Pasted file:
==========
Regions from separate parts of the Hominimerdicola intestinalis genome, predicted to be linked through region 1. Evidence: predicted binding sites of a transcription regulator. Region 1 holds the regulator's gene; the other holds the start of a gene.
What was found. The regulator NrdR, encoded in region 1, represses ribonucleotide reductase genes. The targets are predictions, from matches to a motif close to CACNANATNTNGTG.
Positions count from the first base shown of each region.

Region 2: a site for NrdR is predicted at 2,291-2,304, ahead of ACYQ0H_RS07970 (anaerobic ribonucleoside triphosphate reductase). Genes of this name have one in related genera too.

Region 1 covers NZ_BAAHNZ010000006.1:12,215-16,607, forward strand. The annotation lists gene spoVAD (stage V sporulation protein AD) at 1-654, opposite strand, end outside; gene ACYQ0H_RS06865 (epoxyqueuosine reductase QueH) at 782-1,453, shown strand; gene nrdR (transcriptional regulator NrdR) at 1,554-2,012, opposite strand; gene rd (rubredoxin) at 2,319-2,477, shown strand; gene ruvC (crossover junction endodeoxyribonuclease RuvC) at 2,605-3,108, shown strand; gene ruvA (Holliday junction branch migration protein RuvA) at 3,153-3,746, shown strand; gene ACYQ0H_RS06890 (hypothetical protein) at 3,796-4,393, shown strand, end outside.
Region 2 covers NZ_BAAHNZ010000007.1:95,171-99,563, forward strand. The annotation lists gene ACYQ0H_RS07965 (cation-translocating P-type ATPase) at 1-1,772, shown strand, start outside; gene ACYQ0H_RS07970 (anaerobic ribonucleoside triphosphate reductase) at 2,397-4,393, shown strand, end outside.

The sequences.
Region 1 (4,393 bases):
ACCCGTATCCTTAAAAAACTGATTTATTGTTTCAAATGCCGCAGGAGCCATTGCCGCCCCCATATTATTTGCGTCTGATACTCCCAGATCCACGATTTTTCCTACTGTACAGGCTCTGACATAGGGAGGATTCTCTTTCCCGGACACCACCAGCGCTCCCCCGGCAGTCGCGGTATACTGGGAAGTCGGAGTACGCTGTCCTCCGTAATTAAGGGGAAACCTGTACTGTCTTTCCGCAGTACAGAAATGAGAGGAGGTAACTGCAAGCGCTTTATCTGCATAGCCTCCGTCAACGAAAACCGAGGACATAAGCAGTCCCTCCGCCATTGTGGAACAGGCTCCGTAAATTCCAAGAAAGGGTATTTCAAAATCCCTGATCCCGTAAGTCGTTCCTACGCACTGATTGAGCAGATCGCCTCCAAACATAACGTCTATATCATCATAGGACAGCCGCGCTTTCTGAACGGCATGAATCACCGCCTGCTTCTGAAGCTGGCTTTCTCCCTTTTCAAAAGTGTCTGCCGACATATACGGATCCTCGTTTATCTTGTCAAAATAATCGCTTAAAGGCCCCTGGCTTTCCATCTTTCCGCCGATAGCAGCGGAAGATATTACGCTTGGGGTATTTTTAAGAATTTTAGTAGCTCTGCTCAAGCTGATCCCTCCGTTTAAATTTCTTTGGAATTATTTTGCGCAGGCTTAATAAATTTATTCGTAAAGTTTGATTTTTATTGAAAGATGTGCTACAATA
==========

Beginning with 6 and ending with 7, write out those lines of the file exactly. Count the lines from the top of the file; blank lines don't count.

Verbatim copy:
Region 2 covers NZ_BAAHNZ010000007.1:95,171-99,563, forward strand. The annotation lists gene ACYQ0H_RS07965 (cation-translocating P-type ATPase) at 1-1,772, shown strand, start outside; gene ACYQ0H_RS07970 (anaerobic ribonucleoside triphosphate reductase) at 2,397-4,393, shown strand, end outside.

The sequences.